Daily News Analysis

Land sinks                            

6th September, 2021 Environment

                

                                              Disclaimer: Copyright infringement not intended.

    

Context:

  • Despite caution from scientists, policymakers and corporates still assume that natural carbon sinks like forests will mop up their fossil fuel emissions.

 

What are carbon sink?

  • A carbon sink is anything that absorbs more carbon from the atmosphere than it releases – for example, plants, the ocean and soil.
  • In contrast, a carbon source is anything that releases more carbon into the atmosphere than it absorbs – for example, the burning of fossil fuels or volcanic eruptions.
  • Greenhouse gases (GHG) follow a natural cycle — they are constantly released into the atmosphere and are removed from it via natural ‘sinks’ such as the land and oceans.
  • About 56 per cent of the carbon dioxide (CO2) emitted by humans is absorbed by the oceans and land — about 30 per cent by land and the rest by oceans.

 

Land Sinks

  • Land — forests, grasslands and wetlands plays a critical role in the world’s desperate fight against climate change.
  • These ecosystems act as sinks and remove a part of the CO2 emitted through human activities like burning fossil fuels.
  • Land is also a source of emissions — burning of forests and other disturbances add CO2 to the atmosphere.
  • Land use accounted for 13 per cent of anthropogenic C02 emissions during 2007-2016, accordting to the Special Report on Climate Change and Land 2019 (SRCCL) by The Intergovernmental Panel on Climate Change (IPCC).
  • It also provides a net sink of around 11.2 gigatonnes of carbon dioxide per year, equivalent to 29 per cent of the total CO2 emissions in the same period.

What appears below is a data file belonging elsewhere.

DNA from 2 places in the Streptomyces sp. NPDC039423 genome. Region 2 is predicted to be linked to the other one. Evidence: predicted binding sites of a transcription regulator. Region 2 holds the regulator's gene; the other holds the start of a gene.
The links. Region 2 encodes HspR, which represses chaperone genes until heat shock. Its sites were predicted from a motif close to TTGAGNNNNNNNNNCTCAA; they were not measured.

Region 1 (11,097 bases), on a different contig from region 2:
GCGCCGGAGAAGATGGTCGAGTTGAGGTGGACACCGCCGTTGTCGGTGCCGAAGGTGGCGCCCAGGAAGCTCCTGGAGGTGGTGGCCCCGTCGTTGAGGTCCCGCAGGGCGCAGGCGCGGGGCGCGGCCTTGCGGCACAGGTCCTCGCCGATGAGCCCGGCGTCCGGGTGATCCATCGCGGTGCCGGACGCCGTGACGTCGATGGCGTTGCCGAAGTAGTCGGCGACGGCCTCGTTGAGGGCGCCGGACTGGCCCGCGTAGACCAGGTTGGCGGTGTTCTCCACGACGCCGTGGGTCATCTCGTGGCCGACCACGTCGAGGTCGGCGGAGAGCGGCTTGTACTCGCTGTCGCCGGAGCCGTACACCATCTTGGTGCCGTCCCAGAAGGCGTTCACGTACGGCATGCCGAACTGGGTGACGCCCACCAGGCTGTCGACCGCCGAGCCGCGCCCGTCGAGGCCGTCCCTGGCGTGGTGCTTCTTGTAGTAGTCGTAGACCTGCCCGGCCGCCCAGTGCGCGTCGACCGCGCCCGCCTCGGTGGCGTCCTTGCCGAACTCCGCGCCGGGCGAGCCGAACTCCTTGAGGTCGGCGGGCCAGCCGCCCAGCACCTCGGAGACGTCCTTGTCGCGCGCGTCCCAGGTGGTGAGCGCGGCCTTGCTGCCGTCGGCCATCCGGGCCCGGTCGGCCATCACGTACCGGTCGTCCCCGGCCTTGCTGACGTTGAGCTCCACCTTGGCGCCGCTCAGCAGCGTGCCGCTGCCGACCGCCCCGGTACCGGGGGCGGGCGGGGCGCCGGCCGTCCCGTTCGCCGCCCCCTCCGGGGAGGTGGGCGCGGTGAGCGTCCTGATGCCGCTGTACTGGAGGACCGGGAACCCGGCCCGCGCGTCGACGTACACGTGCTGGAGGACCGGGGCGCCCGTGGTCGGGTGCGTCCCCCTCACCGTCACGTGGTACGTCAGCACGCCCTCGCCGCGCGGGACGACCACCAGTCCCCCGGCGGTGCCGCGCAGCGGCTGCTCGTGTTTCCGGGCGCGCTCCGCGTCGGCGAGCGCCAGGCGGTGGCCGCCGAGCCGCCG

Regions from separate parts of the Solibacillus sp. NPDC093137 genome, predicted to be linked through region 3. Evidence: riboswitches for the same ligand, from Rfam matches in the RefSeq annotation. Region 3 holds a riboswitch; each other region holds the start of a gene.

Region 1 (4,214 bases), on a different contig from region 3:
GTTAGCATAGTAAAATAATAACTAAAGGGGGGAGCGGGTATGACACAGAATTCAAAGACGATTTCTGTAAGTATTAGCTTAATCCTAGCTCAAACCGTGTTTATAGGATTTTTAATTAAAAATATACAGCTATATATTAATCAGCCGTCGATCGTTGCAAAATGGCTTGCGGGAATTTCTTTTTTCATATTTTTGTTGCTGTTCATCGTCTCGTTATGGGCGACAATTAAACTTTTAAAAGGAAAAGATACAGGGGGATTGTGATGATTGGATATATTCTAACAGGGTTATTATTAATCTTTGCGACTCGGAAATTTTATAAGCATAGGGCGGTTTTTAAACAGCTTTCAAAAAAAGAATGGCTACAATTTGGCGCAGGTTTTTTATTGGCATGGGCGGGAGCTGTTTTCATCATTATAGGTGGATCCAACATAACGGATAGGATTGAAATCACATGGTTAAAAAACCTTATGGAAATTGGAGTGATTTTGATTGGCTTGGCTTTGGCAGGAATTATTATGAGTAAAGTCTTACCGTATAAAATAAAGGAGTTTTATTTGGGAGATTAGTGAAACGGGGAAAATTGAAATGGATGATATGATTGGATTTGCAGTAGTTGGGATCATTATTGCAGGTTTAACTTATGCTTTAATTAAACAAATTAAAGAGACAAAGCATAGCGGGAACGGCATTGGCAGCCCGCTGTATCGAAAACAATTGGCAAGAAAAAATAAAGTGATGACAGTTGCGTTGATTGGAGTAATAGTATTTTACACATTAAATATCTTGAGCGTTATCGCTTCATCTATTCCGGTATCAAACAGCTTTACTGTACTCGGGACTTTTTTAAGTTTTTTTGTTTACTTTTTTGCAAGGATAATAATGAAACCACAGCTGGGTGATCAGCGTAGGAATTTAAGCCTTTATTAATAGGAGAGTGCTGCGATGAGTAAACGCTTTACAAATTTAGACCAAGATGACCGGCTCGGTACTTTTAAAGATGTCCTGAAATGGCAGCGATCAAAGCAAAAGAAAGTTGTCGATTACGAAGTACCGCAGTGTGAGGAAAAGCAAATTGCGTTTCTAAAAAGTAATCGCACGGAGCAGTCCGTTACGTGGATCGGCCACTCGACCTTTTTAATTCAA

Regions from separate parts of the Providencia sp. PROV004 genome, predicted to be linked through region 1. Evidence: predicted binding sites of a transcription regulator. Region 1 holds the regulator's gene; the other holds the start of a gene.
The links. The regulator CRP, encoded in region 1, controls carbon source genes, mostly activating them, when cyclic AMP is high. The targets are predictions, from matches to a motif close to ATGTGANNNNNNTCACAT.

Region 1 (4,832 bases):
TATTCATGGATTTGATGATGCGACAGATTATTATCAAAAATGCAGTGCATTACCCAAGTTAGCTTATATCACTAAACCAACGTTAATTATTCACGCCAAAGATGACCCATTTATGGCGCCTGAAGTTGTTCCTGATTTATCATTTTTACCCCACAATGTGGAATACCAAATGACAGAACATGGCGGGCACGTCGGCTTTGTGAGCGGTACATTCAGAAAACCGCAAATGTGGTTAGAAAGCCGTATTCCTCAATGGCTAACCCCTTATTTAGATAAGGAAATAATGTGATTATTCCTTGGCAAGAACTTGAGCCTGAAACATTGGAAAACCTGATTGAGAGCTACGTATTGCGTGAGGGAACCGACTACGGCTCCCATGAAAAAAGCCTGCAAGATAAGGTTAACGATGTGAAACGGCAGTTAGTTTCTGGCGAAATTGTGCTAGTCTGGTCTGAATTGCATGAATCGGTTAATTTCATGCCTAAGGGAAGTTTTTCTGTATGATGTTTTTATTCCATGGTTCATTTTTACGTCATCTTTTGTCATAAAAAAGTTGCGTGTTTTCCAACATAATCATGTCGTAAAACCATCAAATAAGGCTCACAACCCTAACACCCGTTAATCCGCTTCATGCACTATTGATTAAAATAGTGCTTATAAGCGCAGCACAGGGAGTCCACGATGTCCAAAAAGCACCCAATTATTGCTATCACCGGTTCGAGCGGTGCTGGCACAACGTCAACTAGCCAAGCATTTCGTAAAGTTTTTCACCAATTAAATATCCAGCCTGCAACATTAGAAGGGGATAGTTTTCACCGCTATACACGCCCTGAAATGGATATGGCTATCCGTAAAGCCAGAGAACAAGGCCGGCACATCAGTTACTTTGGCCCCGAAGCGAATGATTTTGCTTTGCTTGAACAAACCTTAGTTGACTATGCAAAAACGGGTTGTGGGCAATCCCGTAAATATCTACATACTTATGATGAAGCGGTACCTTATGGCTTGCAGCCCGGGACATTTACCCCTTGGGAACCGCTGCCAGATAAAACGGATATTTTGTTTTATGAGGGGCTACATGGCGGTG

Land Sink as part of the mitigation strategy

  • The role of land (forests and agricultural land) as a mitigation pathway to reduce CO2 emissions was recognised by the United Nations Framework Convention on Climate Change (UNFCCC) in 1992.
  • The Kyoto Protocol in 1997 endorsed the notion that not only should governments employ policies to enhance the land carbon sink capacities of their territories but also that such mitigation could be set against requirements for reductions in emissions from fossil fuel consumption.
  • In 2011, the IUCN launched the Bonn Challenge “to restore 150 million hectares of the world's degraded and deforested lands by 2020 and 350 million hectares by 2030”, where countries and organisations made pledges in ‘million hectares’ of forested land to be restored.
  • In March 2019, the UN General Assembly declared 2021-2030 as the UN Decade on Ecosystem Restoration to “prevent, halt and reverse the degradation of ecosystems worldwide”.
  • In January 2020, business representatives from the world’s major corporations signed on to the ‘one trillion tree’ initiative at the World Economic Forum in Davos, Switzerland, to plant a trillion trees by 2030.
  • In May 2021, the G7 countries (Canada, France, Germany, Italy, Japan, the United Kingdom, the United States and the European Union) pledged to conserve or protect “at least 30 per cent of the global land and at least 30 per cent of the global oceans by 2030 to halt and reverse biodiversity loss and address climate change.”
  • In April 2021, the LEAF (Lowering Emissions by Accelerating Forest Finance) Coalition was announced as a public-private effort led by the US, the UK and Norway to mobilise at least $1 billion for financing countries committed to protecting their tropical forests was supported by corporations like Unilever plc, Amazon.com, Nestle and Airbnb.

 

Why Land sink matters?

  • Soils store three times more carbon than exists in the atmosphere.
  • Plants absorb atmospheric carbon during photosynthesis, so the return of plant residues into the soil contributing to soil carbon.

https://www.downtoearth.org.in/blog/forests/let-s-talk-land-sinks-are-they-enough-to-beat-global-warming-78765